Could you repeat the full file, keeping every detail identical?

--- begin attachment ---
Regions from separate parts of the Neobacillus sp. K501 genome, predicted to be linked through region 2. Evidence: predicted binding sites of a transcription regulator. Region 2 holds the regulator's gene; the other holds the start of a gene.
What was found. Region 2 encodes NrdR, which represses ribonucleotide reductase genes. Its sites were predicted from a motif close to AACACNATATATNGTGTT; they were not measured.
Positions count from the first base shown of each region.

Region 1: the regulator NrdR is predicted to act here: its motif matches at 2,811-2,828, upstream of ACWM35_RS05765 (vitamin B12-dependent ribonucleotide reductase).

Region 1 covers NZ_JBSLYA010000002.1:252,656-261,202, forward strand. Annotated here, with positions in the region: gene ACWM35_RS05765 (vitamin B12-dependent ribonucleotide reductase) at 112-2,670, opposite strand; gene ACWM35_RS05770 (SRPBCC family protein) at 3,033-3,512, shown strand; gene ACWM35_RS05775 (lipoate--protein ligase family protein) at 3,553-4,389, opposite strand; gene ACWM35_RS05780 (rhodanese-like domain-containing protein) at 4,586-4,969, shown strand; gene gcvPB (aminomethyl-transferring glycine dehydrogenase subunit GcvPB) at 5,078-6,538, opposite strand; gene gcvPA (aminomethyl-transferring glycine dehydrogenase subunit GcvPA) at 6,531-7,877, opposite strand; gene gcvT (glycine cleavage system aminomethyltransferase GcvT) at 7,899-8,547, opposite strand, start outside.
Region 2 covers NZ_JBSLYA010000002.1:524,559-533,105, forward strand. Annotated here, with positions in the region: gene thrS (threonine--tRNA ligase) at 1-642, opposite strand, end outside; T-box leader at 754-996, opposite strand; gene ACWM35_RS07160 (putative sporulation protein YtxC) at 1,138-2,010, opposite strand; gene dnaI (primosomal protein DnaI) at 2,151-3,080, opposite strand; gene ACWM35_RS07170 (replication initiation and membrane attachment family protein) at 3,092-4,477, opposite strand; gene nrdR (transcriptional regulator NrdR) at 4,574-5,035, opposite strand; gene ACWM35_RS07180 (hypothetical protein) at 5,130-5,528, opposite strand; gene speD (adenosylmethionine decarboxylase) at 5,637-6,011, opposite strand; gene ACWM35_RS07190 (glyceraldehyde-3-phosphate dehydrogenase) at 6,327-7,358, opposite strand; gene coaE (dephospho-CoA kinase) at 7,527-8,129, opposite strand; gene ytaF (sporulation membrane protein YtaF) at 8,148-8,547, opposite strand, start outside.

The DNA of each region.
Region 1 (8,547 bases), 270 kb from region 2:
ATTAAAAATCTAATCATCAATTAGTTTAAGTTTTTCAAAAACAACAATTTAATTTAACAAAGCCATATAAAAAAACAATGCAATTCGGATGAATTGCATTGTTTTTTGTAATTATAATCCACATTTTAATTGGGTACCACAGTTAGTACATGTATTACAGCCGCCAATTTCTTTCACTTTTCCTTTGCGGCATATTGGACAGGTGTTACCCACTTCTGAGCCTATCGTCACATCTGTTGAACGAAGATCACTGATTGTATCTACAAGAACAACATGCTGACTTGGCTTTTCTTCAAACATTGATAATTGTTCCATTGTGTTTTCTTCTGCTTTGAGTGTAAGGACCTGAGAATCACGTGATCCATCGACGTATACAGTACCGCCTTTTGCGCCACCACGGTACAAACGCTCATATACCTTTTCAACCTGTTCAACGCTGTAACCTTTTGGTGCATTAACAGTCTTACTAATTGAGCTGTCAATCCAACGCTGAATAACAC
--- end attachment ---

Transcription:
Regions from separate parts of the Neobacillus sp. K501 genome, predicted to be linked through region 2. Evidence: predicted binding sites of a transcription regulator. Region 2 holds the regulator's gene; the other holds the start of a gene.
What was found. Region 2 encodes NrdR, which represses ribonucleotide reductase genes. Its sites were predicted from a motif close to AACACNATATATNGTGTT; they were not measured.
Positions count from the first base shown of each region.

Region 1: the regulator NrdR is predicted to act here: its motif matches at 2,811-2,828, upstream of ACWM35_RS05765 (vitamin B12-dependent ribonucleotide reductase).

Region 1 covers NZ_JBSLYA010000002.1:252,656-261,202, forward strand. Annotated here, with positions in the region: gene ACWM35_RS05765 (vitamin B12-dependent ribonucleotide reductase) at 112-2,670, opposite strand; gene ACWM35_RS05770 (SRPBCC family protein) at 3,033-3,512, shown strand; gene ACWM35_RS05775 (lipoate--protein ligase family protein) at 3,553-4,389, opposite strand; gene ACWM35_RS05780 (rhodanese-like domain-containing protein) at 4,586-4,969, shown strand; gene gcvPB (aminomethyl-transferring glycine dehydrogenase subunit GcvPB) at 5,078-6,538, opposite strand; gene gcvPA (aminomethyl-transferring glycine dehydrogenase subunit GcvPA) at 6,531-7,877, opposite strand; gene gcvT (glycine cleavage system aminomethyltransferase GcvT) at 7,899-8,547, opposite strand, start outside.
Region 2 covers NZ_JBSLYA010000002.1:524,559-533,105, forward strand. Annotated here, with positions in the region: gene thrS (threonine--tRNA ligase) at 1-642, opposite strand, end outside; T-box leader at 754-996, opposite strand; gene ACWM35_RS07160 (putative sporulation protein YtxC) at 1,138-2,010, opposite strand; gene dnaI (primosomal protein DnaI) at 2,151-3,080, opposite strand; gene ACWM35_RS07170 (replication initiation and membrane attachment family protein) at 3,092-4,477, opposite strand; gene nrdR (transcriptional regulator NrdR) at 4,574-5,035, opposite strand; gene ACWM35_RS07180 (hypothetical protein) at 5,130-5,528, opposite strand; gene speD (adenosylmethionine decarboxylase) at 5,637-6,011, opposite strand; gene ACWM35_RS07190 (glyceraldehyde-3-phosphate dehydrogenase) at 6,327-7,358, opposite strand; gene coaE (dephospho-CoA kinase) at 7,527-8,129, opposite strand; gene ytaF (sporulation membrane protein YtaF) at 8,148-8,547, opposite strand, start outside.

The DNA of each region.
Region 1 (8,547 bases), 270 kb from region 2:
ATTAAAAATCTAATCATCAATTAGTTTAAGTTTTTCAAAAACAACAATTTAATTTAACAAAGCCATATAAAAAAACAATGCAATTCGGATGAATTGCATTGTTTTTTGTAATTATAATCCACATTTTAATTGGGTACCACAGTTAGTACATGTATTACAGCCGCCAATTTCTTTCACTTTTCCTTTGCGGCATATTGGACAGGTGTTACCCACTTCTGAGCCTATCGTCACATCTGTTGAACGAAGATCACTGATTGTATCTACAAGAACAACATGCTGACTTGGCTTTTCTTCAAACATTGATAATTGTTCCATTGTGTTTTCTTCTGCTTTGAGTGTAAGGACCTGAGAATCACGTGATCCATCGACGTATACAGTACCGCCTTTTGCGCCACCACGGTACAAACGCTCATATACCTTTTCAACCTGTTCAACGCTGTAACCTTTTGGTGCATTAACAGTCTTACTAATTGAGCTGTCAATCCAACGCTGAATAACAC